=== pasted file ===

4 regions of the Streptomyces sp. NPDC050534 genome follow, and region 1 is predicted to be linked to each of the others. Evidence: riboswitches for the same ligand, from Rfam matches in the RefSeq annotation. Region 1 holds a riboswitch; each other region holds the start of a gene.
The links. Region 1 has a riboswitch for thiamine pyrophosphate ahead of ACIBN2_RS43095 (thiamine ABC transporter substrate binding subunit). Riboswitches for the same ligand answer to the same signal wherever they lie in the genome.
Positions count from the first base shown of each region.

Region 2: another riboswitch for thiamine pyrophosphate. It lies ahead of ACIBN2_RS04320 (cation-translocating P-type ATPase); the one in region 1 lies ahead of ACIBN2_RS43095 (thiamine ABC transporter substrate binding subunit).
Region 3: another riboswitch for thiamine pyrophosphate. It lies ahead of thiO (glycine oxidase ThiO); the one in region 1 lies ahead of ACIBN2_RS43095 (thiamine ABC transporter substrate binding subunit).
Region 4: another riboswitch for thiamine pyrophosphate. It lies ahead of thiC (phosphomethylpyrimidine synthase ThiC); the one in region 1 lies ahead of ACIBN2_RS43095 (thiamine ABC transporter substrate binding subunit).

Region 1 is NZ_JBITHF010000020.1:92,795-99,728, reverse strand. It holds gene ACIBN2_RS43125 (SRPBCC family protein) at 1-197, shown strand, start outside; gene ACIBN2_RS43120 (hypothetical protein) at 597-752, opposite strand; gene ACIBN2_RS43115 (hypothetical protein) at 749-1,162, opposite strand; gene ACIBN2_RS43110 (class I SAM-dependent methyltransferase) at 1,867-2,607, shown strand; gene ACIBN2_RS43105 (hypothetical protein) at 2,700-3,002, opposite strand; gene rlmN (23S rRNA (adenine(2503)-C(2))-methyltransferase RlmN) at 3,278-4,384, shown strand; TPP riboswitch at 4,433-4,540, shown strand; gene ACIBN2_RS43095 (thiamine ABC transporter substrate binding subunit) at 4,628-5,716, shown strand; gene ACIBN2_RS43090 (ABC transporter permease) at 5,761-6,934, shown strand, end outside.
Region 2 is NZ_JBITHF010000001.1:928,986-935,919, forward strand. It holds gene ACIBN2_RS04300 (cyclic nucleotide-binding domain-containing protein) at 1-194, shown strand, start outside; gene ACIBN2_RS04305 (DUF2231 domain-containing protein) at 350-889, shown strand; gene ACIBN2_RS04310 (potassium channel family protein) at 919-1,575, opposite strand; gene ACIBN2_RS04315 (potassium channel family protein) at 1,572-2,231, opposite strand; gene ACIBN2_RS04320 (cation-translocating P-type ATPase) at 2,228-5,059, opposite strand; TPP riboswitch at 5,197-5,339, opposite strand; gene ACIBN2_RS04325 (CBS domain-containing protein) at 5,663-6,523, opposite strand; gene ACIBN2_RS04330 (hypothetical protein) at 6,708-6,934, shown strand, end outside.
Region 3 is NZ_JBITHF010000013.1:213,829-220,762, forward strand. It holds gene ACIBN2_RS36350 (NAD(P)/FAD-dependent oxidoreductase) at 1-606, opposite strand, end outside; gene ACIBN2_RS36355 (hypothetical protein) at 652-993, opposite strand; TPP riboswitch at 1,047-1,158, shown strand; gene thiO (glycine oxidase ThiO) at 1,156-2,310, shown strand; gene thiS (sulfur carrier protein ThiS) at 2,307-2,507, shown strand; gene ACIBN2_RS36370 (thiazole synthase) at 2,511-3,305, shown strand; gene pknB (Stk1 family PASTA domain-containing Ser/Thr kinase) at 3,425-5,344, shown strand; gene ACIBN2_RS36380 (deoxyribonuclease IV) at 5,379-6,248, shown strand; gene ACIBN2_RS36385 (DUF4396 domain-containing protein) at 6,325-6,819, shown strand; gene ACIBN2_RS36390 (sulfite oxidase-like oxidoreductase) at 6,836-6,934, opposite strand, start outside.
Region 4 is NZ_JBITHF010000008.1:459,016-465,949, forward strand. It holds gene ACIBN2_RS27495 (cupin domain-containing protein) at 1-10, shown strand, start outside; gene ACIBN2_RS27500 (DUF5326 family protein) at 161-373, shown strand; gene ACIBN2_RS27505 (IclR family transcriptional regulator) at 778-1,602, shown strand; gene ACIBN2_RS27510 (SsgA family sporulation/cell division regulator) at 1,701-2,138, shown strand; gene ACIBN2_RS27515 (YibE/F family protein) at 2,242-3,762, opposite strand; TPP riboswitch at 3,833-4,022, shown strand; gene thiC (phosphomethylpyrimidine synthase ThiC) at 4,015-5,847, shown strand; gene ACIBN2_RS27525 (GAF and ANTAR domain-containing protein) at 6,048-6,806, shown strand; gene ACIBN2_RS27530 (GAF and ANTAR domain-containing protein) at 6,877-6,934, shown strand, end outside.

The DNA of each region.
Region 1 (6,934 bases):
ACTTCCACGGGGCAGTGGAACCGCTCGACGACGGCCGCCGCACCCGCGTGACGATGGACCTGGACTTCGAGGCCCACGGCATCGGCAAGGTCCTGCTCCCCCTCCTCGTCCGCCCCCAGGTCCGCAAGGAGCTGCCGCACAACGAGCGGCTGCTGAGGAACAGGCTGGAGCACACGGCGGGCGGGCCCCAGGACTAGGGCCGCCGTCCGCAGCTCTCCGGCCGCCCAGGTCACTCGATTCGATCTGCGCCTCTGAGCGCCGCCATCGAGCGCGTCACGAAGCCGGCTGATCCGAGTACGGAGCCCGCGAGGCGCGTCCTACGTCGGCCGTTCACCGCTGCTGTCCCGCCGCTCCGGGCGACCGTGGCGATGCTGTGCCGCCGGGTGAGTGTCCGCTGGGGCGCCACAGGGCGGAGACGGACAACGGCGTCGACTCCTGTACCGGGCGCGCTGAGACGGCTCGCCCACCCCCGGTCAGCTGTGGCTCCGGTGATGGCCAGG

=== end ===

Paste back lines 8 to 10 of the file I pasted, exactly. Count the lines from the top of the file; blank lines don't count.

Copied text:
Region 2 is NZ_JBITHF010000001.1:928,986-935,919, forward strand. It holds gene ACIBN2_RS04300 (cyclic nucleotide-binding domain-containing protein) at 1-194, shown strand, start outside; gene ACIBN2_RS04305 (DUF2231 domain-containing protein) at 350-889, shown strand; gene ACIBN2_RS04310 (potassium channel family protein) at 919-1,575, opposite strand; gene ACIBN2_RS04315 (potassium channel family protein) at 1,572-2,231, opposite strand; gene ACIBN2_RS04320 (cation-translocating P-type ATPase) at 2,228-5,059, opposite strand; TPP riboswitch at 5,197-5,339, opposite strand; gene ACIBN2_RS04325 (CBS domain-containing protein) at 5,663-6,523, opposite strand; gene ACIBN2_RS04330 (hypothetical protein) at 6,708-6,934, shown strand, end outside.
Region 3 is NZ_JBITHF010000013.1:213,829-220,762, forward strand. It holds gene ACIBN2_RS36350 (NAD(P)/FAD-dependent oxidoreductase) at 1-606, opposite strand, end outside; gene ACIBN2_RS36355 (hypothetical protein) at 652-993, opposite strand; TPP riboswitch at 1,047-1,158, shown strand; gene thiO (glycine oxidase ThiO) at 1,156-2,310, shown strand; gene thiS (sulfur carrier protein ThiS) at 2,307-2,507, shown strand; gene ACIBN2_RS36370 (thiazole synthase) at 2,511-3,305, shown strand; gene pknB (Stk1 family PASTA domain-containing Ser/Thr kinase) at 3,425-5,344, shown strand; gene ACIBN2_RS36380 (deoxyribonuclease IV) at 5,379-6,248, shown strand; gene ACIBN2_RS36385 (DUF4396 domain-containing protein) at 6,325-6,819, shown strand; gene ACIBN2_RS36390 (sulfite oxidase-like oxidoreductase) at 6,836-6,934, opposite strand, start outside.
Region 4 is NZ_JBITHF010000008.1:459,016-465,949, forward strand. It holds gene ACIBN2_RS27495 (cupin domain-containing protein) at 1-10, shown strand, start outside; gene ACIBN2_RS27500 (DUF5326 family protein) at 161-373, shown strand; gene ACIBN2_RS27505 (IclR family transcriptional regulator) at 778-1,602, shown strand; gene ACIBN2_RS27510 (SsgA family sporulation/cell division regulator) at 1,701-2,138, shown strand; gene ACIBN2_RS27515 (YibE/F family protein) at 2,242-3,762, opposite strand; TPP riboswitch at 3,833-4,022, shown strand; gene thiC (phosphomethylpyrimidine synthase ThiC) at 4,015-5,847, shown strand; gene ACIBN2_RS27525 (GAF and ANTAR domain-containing protein) at 6,048-6,806, shown strand; gene ACIBN2_RS27530 (GAF and ANTAR domain-containing protein) at 6,877-6,934, shown strand, end outside.